Home Opinions Texas State should not want to be a sanctuary campus

Texas State should not want to be a sanctuary campus

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The recent passing of Senate Bill 4 in Texas puts a ban on all sanctuary cities within the state. The debate is no longer whether Texas State should be a sanctuary campus, but if we should want it to be. The issue of sanctuaries has become nationally recognized with those who support it being humanitarians and those who oppose it being racist bigots. However, looking at the bigger picture, sanctuary campuses – especially on campuses like Texas State – do not work.

The term “sanctuary campus” used in this column is described as a campus that harbors undocumented immigrants from law enforcement, as well as provides food and shelter to those immigrants. That being said, the economics of a public university such as ours could not support it for significant reasons.

A public university is just that because it receives money from local and federal governments to help support it. Gov. Greg Abbott has made it apparent that any city, or campus, that becomes a sanctuary would lose state funding, and President Trump would most likely follow suit. If the campus lost this funding, the only way it would be able to offset those costs is by raising tuition.

Of course the humanitarian in us says “then we’ll pay the higher tuition,” which is great in theory, except many students are currently only able to attend this school due to government scholarships, grants or loans – myself included. These students would no longer be able to use financial aid to pay tuition, which means less students and an even higher increase in tuition for the students that are able to stay.

Some argue that it is downright inhumane to leave undocumented immigrants—especially elders and families—to fend for themselves for things like shelter, food and safe harbor from law enforcement. Not everyone has this thought process. Rather than calling those who disagree “racist bigots,” we need to stop asking the government to force them to pay for a stranger’s livelihood, as well as their own—which is exactly what becoming a sanctuary campus would cause them to do. By making Texas State a sanctuary campus, we would be forcing students to pay for someone else, even if they do not agree to that. That is the same concept as sanctuary cities, which would raise taxes for all residents, including those in disagreement.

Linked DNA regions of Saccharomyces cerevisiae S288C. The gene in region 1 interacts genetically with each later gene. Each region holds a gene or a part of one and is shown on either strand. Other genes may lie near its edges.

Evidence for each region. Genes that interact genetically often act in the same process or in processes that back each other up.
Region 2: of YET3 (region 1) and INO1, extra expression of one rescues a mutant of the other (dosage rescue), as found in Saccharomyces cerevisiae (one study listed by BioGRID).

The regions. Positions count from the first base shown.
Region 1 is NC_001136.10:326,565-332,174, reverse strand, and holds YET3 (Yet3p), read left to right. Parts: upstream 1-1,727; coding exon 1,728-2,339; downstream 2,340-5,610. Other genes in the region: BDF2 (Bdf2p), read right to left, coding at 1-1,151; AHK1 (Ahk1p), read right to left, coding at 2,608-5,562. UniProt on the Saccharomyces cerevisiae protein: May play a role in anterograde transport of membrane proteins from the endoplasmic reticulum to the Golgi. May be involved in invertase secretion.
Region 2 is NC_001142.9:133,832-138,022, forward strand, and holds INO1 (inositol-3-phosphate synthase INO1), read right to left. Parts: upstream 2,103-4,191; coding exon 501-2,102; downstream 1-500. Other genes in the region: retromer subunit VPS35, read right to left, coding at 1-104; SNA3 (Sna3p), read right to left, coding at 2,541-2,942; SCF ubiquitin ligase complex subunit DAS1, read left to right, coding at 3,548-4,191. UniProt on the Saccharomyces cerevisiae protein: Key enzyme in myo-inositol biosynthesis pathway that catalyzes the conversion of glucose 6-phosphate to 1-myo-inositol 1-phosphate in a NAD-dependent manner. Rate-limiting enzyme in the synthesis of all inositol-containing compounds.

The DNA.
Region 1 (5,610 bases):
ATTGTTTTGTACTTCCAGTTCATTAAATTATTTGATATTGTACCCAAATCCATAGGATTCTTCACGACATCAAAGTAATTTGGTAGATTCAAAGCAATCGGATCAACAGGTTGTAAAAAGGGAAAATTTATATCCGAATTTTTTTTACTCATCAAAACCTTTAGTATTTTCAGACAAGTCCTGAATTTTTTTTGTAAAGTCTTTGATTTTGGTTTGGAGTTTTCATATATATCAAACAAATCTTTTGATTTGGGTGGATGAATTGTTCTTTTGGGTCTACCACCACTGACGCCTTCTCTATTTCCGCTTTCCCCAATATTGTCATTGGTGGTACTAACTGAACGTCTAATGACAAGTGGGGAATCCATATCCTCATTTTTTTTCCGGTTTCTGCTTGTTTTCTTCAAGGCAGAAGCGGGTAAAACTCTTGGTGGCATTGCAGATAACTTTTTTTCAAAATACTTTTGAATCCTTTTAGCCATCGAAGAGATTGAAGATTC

Instead of forcing those who oppose sanctuary campuses to pay, students who feel passionate about helping these people may do so in a more constructive way. For instance, use the money you would spend on higher tuition and donate to a local organization that has the same cause, house these immigrants yourself or help them find access to a nearby shelter.

In September, Senate Bill 4 will be enforced and rather than having students feel frustrated about why Texas State is unable to be a sanctuary campus, I urge them to realize the high price that would accompany being a sanctuary, and instead focus on productive solutions that will benefit the entire Texas State University campus.
Nellie Perry is a journalism sophomore

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